Of course, ocean acidification is not a manifestation of climate change, but rather a concurrent manifestation of rising levels of carbon dioxide. However, many instructors address it in climate courses because it’s pertinent to the level of carbon dioxide emissions reductions that should be pursued in relation to reductions of other greenhouse gas. Despite receiving extensive attention in scientific and policy forums in recent years, the “other CO2 problem” there remains huge questions about the ultimate impacts of carbon dioxide on ocean species.
One of the primary questions in this context, and one that shines a ray of hope in this context, is whether ocean species may be able to acclimatize to falling pH levels. Unfortunately, experiments to date, especially for longer-lived organisms, have usually been conducted on too short of a timeline to ascertain whether species may, indeed, be able to acclimate, adapt or evolve under these environmental conditions. A new study published in the Proceedings of the National Academy of Sciences may help to answer some of these questions. The study focused on two examples of rapid carbon release in the geological record, in the Eocene Thermal Maximum and the Paleocene Eocene Thermal Maximum (PETM), and used two benthic foraminifers (protozoa that usually form an external shell, usually made of calcium carbonate) as a model group. The study reconstructed the calcification response of of survivor species to determine for evidence of ability to acclimatize or adapt to acidification.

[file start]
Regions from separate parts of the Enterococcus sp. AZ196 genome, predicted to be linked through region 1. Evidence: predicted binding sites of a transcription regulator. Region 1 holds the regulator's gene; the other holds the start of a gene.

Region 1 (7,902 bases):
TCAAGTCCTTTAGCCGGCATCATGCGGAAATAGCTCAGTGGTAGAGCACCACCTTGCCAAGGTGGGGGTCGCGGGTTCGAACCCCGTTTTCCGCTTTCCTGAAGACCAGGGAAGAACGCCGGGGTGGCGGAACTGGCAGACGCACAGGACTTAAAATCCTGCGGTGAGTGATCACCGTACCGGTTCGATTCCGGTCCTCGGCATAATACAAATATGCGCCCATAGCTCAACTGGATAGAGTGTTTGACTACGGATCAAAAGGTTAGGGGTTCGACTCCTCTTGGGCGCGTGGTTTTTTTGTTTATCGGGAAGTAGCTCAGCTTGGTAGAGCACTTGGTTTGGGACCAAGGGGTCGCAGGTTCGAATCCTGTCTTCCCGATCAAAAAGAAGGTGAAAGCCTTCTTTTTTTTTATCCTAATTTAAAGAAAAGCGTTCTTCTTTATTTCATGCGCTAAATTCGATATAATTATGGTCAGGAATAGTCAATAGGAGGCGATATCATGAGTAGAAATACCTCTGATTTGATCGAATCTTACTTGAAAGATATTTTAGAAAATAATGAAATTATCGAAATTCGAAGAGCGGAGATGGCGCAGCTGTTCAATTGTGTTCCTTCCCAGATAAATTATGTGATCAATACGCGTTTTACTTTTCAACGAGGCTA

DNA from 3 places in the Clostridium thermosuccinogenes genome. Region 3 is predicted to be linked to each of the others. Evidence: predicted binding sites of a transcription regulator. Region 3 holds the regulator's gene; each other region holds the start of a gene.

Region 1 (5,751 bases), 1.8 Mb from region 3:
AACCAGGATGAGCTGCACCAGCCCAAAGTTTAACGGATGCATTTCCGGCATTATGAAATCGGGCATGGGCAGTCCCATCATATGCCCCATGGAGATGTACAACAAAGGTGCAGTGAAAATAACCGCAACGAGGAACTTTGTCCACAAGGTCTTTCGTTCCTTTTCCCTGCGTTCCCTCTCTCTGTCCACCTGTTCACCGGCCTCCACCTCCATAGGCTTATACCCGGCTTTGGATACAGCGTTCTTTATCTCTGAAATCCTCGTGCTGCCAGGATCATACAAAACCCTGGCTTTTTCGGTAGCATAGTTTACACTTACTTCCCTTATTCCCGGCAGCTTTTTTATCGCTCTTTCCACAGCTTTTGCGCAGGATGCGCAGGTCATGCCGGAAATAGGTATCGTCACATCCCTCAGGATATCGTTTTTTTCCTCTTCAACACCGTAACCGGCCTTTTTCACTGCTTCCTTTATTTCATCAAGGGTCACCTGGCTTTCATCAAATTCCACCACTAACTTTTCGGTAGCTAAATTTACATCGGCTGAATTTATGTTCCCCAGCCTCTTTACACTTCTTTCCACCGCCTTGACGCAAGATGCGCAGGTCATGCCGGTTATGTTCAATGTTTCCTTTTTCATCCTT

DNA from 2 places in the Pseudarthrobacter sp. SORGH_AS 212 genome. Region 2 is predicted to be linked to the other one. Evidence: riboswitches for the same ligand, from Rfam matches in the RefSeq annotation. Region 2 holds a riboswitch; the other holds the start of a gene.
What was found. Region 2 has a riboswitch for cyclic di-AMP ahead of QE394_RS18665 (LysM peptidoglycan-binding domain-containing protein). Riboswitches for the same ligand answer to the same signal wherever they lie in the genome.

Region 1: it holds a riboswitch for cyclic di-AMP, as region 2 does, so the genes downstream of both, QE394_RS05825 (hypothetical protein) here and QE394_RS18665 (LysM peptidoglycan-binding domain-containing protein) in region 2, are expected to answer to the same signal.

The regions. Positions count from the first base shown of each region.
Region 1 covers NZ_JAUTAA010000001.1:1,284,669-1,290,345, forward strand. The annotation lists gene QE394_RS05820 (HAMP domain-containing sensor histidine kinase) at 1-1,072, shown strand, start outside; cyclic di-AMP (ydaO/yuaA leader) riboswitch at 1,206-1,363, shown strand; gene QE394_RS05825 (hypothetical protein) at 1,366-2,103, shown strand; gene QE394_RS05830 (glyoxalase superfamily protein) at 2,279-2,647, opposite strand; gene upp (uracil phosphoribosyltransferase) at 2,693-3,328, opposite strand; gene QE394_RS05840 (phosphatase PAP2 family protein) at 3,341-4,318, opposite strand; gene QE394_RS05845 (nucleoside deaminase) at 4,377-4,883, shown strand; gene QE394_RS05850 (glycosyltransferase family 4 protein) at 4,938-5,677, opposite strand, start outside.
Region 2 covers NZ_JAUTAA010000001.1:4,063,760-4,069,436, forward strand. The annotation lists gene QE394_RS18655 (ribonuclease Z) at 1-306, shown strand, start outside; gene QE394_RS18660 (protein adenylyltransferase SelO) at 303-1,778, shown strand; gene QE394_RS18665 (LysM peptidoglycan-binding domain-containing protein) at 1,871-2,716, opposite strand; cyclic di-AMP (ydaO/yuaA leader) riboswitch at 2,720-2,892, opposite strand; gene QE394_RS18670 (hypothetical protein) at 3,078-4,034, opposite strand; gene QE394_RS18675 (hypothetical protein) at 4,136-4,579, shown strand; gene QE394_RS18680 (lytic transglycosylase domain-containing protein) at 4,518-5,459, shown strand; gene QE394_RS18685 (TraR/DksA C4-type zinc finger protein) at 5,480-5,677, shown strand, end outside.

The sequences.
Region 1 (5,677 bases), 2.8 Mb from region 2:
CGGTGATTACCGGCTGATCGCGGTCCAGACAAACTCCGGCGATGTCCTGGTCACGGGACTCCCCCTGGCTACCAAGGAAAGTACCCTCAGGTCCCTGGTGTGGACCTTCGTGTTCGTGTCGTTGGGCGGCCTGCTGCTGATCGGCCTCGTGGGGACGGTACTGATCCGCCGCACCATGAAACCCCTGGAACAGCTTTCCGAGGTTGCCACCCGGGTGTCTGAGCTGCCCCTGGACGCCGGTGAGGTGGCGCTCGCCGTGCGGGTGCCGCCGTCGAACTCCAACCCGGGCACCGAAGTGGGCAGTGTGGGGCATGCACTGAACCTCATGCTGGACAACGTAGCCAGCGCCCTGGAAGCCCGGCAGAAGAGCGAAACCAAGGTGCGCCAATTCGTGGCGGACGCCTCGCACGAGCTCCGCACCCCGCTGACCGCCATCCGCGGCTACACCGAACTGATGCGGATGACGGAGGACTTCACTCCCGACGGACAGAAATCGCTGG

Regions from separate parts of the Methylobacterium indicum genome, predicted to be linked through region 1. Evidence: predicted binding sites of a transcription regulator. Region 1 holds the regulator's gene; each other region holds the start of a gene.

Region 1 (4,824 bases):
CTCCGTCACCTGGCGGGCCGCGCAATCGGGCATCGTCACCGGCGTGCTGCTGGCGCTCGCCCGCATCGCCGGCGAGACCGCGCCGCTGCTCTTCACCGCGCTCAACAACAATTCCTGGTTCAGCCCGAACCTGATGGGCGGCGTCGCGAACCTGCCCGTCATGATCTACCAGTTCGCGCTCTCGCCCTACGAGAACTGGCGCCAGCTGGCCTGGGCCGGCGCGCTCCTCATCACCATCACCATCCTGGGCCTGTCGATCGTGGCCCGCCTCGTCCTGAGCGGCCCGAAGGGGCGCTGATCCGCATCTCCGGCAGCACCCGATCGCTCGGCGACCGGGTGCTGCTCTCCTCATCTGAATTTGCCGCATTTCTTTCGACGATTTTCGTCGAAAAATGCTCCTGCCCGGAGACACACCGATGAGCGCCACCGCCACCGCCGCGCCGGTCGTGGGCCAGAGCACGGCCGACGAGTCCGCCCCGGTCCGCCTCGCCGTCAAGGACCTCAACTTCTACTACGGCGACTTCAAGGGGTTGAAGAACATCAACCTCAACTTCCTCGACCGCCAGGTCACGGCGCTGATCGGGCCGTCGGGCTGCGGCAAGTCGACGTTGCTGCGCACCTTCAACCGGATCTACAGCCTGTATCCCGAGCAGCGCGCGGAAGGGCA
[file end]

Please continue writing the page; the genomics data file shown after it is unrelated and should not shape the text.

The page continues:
The study concluded that two foraminifera species, O. umbonatus and N. truempyi, survived the PETM, suggesting that the former species adapted to carbonate-corrosive condition in pore waters and the latter species to low-carbonate ion bottom waters. While this is certainly good news, the study also points to “preferential survival of species adapted to to calcify under low carbonate saturation.” This conclusion necessarily leads to the question of whether ocean acidification may lead to fundamental changes in species assemblage in marine ecosystems, which may still have far-reaching implications for the marine environment.
This article would be a good jumping-off point for discussion of ocean acidification science issues, as well as the abiding issue of how policymakers should respond under conditions of high risk and high uncertainty.